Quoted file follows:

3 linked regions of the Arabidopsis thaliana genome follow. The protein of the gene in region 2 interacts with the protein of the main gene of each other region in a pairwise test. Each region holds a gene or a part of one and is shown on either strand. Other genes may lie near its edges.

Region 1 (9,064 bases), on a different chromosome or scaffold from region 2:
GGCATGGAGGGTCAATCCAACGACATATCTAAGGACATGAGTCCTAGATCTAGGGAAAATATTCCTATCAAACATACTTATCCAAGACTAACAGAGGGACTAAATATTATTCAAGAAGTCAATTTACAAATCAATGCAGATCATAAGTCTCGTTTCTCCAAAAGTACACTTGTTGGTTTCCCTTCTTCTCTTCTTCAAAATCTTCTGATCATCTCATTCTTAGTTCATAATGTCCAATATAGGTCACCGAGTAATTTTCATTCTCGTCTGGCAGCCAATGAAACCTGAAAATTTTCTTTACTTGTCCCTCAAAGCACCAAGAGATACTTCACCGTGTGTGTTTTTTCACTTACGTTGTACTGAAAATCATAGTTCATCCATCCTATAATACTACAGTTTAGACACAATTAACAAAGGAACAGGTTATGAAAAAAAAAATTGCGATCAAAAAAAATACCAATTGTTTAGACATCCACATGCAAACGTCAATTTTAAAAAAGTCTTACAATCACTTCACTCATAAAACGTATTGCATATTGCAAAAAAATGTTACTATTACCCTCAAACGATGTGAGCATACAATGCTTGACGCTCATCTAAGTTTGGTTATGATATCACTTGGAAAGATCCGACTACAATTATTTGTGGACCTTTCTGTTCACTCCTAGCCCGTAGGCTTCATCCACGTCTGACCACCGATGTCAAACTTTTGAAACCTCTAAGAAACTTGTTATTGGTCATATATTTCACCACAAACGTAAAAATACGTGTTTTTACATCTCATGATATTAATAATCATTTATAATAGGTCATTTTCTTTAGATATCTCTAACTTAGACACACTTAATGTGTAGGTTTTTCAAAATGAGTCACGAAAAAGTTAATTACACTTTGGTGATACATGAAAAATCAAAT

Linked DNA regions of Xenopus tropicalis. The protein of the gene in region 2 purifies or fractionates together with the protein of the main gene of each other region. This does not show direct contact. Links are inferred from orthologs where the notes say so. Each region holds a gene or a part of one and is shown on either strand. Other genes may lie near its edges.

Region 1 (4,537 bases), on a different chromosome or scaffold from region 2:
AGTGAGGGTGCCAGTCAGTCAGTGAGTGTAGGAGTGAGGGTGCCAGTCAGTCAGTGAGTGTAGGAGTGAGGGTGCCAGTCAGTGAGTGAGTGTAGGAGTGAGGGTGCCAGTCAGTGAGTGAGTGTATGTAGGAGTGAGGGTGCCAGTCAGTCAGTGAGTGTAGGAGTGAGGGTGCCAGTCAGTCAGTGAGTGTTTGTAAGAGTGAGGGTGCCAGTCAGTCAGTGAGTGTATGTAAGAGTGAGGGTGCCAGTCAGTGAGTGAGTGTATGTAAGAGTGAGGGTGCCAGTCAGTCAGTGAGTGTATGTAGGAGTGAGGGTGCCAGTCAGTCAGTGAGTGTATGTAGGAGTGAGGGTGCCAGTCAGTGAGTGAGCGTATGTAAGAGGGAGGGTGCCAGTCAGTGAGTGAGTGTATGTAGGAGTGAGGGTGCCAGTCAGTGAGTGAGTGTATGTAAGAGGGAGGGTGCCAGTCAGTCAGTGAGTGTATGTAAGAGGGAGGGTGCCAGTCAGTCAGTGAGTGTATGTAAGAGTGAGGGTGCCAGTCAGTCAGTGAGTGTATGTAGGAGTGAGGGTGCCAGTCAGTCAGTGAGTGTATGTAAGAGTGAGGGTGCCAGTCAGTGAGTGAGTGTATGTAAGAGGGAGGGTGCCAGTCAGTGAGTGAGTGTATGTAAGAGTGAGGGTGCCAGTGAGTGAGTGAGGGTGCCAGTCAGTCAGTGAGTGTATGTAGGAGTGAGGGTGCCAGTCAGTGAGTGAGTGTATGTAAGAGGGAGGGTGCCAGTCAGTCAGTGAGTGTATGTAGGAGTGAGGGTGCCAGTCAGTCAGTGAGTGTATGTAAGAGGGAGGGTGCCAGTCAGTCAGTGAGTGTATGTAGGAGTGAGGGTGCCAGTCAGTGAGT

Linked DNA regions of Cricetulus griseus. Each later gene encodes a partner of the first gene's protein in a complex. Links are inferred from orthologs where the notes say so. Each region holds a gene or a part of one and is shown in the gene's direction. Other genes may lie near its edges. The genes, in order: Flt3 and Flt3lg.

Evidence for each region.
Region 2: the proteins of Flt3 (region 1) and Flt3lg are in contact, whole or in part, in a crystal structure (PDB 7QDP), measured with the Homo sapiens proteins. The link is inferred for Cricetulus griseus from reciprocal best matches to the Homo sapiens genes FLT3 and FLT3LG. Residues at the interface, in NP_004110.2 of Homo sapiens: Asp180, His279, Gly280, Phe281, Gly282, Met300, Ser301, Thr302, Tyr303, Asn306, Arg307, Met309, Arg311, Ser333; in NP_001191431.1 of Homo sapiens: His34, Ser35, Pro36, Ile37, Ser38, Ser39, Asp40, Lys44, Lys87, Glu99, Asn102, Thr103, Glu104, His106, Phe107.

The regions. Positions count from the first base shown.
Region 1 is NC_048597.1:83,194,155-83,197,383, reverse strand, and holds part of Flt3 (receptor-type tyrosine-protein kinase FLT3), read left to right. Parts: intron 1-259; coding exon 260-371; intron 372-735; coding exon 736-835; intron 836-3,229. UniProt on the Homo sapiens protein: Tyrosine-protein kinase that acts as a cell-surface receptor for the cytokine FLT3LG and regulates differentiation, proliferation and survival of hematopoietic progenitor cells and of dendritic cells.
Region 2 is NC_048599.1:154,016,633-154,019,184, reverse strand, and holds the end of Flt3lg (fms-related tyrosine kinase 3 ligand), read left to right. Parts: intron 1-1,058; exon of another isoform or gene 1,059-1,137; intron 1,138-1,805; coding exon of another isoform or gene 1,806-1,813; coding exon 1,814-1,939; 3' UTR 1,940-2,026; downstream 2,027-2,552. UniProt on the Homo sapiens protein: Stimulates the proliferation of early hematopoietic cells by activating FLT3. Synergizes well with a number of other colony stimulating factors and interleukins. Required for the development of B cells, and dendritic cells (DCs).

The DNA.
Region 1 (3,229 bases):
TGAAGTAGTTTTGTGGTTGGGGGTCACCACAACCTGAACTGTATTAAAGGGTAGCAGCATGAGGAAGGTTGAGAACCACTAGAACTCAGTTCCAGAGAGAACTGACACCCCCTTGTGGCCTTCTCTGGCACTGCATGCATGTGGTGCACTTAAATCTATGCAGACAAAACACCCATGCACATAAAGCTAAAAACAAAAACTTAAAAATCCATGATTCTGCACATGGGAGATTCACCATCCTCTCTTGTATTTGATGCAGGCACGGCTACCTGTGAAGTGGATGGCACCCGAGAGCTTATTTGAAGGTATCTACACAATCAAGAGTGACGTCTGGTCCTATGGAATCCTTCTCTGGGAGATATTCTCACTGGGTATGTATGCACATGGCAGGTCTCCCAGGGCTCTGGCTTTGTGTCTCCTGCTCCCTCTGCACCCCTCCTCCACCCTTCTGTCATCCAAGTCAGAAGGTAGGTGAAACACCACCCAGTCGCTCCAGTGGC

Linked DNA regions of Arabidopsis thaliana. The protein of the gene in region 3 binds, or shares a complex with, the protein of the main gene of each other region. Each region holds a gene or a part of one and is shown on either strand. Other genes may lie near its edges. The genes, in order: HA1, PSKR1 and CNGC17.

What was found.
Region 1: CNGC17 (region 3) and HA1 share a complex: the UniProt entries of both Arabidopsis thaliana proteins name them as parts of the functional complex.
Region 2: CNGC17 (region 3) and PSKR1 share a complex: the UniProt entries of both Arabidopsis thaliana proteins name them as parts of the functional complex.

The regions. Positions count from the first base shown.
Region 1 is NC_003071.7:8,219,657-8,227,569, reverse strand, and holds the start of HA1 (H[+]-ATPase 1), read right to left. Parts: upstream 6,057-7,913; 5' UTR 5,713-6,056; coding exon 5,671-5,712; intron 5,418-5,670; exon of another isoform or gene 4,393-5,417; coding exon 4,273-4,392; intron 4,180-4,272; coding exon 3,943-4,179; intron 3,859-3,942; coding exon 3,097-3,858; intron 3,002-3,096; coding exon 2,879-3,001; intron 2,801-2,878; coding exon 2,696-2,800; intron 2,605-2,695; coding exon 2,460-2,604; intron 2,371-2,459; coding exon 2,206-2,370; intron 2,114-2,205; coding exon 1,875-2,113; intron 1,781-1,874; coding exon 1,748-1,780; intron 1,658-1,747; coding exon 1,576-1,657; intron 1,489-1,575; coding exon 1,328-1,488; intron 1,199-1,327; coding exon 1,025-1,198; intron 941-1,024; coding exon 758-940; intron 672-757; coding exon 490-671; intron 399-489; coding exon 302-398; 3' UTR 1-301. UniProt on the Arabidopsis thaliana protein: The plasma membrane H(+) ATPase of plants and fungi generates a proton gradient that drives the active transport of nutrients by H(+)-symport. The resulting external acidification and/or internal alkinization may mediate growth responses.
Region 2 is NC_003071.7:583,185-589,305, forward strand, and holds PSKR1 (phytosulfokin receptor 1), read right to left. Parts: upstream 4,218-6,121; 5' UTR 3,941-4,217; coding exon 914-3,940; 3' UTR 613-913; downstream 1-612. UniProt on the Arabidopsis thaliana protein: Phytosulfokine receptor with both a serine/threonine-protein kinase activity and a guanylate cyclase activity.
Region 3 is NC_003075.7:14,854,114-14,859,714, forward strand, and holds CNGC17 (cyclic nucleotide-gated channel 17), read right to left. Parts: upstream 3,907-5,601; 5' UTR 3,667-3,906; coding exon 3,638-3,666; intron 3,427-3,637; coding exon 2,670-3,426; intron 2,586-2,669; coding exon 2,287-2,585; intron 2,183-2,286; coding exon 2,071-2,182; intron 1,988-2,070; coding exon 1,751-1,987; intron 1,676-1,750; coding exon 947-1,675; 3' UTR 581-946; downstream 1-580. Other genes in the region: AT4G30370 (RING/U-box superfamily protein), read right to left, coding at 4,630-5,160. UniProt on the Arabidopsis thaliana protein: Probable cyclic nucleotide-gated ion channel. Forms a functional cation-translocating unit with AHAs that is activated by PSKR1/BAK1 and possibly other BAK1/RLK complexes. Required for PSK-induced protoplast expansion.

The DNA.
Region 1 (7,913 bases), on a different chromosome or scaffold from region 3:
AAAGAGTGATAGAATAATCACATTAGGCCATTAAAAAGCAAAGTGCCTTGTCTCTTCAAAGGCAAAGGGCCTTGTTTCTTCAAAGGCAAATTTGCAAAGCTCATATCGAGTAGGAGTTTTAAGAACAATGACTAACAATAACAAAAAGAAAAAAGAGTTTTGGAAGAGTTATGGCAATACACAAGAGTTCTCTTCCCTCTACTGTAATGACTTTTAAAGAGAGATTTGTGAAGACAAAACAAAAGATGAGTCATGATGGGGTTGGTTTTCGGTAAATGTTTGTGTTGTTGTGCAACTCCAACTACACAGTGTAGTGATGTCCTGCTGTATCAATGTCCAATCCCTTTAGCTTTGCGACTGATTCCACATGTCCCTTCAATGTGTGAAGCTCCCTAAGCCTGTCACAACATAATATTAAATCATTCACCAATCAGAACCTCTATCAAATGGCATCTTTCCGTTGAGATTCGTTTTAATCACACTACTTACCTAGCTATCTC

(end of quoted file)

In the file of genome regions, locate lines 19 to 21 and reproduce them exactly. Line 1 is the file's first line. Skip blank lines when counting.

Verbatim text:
Region 2: CNGC17 (region 3) and PSKR1 share a complex: the UniProt entries of both Arabidopsis thaliana proteins name them as parts of the functional complex.

The regions. Positions count from the first base shown.
Region 1 is NC_003071.7:8,219,657-8,227,569, reverse strand, and holds the start of HA1 (H[+]-ATPase 1), read right to left. Parts: upstream 6,057-7,913; 5' UTR 5,713-6,056; coding exon 5,671-5,712; intron 5,418-5,670; exon of another isoform or gene 4,393-5,417; coding exon 4,273-4,392; intron 4,180-4,272; coding exon 3,943-4,179; intron 3,859-3,942; coding exon 3,097-3,858; intron 3,002-3,096; coding exon 2,879-3,001; intron 2,801-2,878; coding exon 2,696-2,800; intron 2,605-2,695; coding exon 2,460-2,604; intron 2,371-2,459; coding exon 2,206-2,370; intron 2,114-2,205; coding exon 1,875-2,113; intron 1,781-1,874; coding exon 1,748-1,780; intron 1,658-1,747; coding exon 1,576-1,657; intron 1,489-1,575; coding exon 1,328-1,488; intron 1,199-1,327; coding exon 1,025-1,198; intron 941-1,024; coding exon 758-940; intron 672-757; coding exon 490-671; intron 399-489; coding exon 302-398; 3' UTR 1-301. UniProt on the Arabidopsis thaliana protein: The plasma membrane H(+) ATPase of plants and fungi generates a proton gradient that drives the active transport of nutrients by H(+)-symport. The resulting external acidification and/or internal alkinization may mediate growth responses.